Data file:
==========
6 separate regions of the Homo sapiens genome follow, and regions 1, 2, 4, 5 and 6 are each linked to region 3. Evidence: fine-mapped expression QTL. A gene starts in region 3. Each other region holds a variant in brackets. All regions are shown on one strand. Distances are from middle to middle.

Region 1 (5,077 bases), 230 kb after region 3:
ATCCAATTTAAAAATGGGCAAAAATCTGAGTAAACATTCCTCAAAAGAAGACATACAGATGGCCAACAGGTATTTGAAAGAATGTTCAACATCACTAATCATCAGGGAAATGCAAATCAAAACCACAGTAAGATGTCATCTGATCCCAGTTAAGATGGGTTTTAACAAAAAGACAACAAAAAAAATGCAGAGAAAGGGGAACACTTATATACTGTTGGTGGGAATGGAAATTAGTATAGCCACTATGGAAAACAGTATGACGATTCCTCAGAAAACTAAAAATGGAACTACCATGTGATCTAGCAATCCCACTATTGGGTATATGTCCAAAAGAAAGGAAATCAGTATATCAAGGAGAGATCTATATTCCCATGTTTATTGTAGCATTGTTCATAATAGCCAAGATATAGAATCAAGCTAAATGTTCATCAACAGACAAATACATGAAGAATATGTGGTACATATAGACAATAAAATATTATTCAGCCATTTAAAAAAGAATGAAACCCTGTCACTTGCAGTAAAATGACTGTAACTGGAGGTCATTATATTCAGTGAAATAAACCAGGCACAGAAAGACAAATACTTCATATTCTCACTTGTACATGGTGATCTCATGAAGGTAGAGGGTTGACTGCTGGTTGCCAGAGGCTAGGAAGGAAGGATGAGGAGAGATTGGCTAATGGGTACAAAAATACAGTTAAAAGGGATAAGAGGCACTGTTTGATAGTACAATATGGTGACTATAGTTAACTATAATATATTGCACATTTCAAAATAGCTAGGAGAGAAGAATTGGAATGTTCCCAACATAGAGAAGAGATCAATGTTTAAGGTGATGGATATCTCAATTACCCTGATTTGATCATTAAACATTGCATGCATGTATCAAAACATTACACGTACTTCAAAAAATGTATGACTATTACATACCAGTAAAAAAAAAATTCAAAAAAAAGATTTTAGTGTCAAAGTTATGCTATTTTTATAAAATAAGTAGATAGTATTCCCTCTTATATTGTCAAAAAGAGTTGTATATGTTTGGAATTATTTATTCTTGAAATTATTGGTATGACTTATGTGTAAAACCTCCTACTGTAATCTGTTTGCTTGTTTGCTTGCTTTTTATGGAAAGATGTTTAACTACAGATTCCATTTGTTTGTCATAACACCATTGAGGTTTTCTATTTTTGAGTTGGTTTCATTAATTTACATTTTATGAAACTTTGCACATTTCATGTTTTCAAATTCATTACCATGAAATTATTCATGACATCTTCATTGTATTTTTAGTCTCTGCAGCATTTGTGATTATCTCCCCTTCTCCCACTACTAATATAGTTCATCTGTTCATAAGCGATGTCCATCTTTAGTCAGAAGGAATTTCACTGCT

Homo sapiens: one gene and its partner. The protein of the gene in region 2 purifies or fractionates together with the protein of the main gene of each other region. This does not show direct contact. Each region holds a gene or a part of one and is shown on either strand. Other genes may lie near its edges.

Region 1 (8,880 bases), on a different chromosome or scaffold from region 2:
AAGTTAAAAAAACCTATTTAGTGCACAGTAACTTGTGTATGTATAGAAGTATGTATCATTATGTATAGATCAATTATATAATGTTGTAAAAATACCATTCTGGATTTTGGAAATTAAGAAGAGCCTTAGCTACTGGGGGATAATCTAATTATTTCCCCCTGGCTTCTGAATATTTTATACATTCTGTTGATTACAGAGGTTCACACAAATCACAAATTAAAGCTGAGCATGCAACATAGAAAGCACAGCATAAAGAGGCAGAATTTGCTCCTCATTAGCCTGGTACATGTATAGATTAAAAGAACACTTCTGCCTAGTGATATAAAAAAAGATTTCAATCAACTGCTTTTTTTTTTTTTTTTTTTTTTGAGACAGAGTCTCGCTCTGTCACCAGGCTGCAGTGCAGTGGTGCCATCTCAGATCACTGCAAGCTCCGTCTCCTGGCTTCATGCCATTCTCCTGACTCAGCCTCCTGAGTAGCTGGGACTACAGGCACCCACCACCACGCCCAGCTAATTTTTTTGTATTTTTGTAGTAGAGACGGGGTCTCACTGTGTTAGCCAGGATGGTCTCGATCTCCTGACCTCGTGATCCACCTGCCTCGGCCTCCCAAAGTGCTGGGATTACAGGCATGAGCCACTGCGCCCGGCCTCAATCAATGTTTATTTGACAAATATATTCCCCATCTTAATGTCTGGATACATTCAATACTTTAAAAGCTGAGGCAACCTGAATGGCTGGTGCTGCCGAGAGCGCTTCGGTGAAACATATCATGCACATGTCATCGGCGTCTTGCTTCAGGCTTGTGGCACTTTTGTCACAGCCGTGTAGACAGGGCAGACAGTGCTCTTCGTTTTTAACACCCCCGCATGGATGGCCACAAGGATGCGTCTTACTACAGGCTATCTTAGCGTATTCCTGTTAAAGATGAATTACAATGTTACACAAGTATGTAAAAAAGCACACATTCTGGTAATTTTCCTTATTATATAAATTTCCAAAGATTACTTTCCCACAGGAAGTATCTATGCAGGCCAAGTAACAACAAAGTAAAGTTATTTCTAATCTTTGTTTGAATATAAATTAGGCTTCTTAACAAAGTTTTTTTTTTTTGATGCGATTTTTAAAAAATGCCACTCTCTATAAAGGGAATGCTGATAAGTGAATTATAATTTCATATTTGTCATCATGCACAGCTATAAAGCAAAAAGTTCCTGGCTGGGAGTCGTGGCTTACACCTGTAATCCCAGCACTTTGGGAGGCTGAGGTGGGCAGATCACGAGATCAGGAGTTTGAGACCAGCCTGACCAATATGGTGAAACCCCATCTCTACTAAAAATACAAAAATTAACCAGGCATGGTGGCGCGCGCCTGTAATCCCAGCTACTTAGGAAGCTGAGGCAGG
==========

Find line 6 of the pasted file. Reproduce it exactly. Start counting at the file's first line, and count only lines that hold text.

AAGTTAAAAAAACCTATTTAGTGCACAGTAACTTGTGTATGTATAGAAGTATGTATCATTATGTATAGATCAATTATATAATGTTGTAAAAATACCATTCTGGATTTTGGAAATTAAGAAGAGCCTTAGCTACTGGGGGATAATCTAATTATTTCCCCCTGGCTTCTGAATATTTTATACATTCTGTTGATTACAGAGGTTCACACAAATCACAAATTAAAGCTGAGCATGCAACATAGAAAGCACAGCATAAAGAGGCAGAATTTGCTCCTCATTAGCCTGGTACATGTATAGATTAAAAGAACACTTCTGCCTAGTGATATAAAAAAAGATTTCAATCAACTGCTTTTTTTTTTTTTTTTTTTTTTGAGACAGAGTCTCGCTCTGTCACCAGGCTGCAGTGCAGTGGTGCCATCTCAGATCACTGCAAGCTCCGTCTCCTGGCTTCATGCCATTCTCCTGACTCAGCCTCCTGAGTAGCTGGGACTACAGGCACCCACCACCACGCCCAGCTAATTTTTTTGTATTTTTGTAGTAGAGACGGGGTCTCACTGTGTTAGCCAGGATGGTCTCGATCTCCTGACCTCGTGATCCACCTGCCTCGGCCTCCCAAAGTGCTGGGATTACAGGCATGAGCCACTGCGCCCGGCCTCAATCAATGTTTATTTGACAAATATATTCCCCATCTTAATGTCTGGATACATTCAATACTTTAAAAGCTGAGGCAACCTGAATGGCTGGTGCTGCCGAGAGCGCTTCGGTGAAACATATCATGCACATGTCATCGGCGTCTTGCTTCAGGCTTGTGGCACTTTTGTCACAGCCGTGTAGACAGGGCAGACAGTGCTCTTCGTTTTTAACACCCCCGCATGGATGGCCACAAGGATGCGTCTTACTACAGGCTATCTTAGCGTATTCCTGTTAAAGATGAATTACAATGTTACACAAGTATGTAAAAAAGCACACATTCTGGTAATTTTCCTTATTATATAAATTTCCAAAGATTACTTTCCCACAGGAAGTATCTATGCAGGCCAAGTAACAACAAAGTAAAGTTATTTCTAATCTTTGTTTGAATATAAATTAGGCTTCTTAACAAAGTTTTTTTTTTTTGATGCGATTTTTAAAAAATGCCACTCTCTATAAAGGGAATGCTGATAAGTGAATTATAATTTCATATTTGTCATCATGCACAGCTATAAAGCAAAAAGTTCCTGGCTGGGAGTCGTGGCTTACACCTGTAATCCCAGCACTTTGGGAGGCTGAGGTGGGCAGATCACGAGATCAGGAGTTTGAGACCAGCCTGACCAATATGGTGAAACCCCATCTCTACTAAAAATACAAAAATTAACCAGGCATGGTGGCGCGCGCCTGTAATCCCAGCTACTTAGGAAGCTGAGGCAGG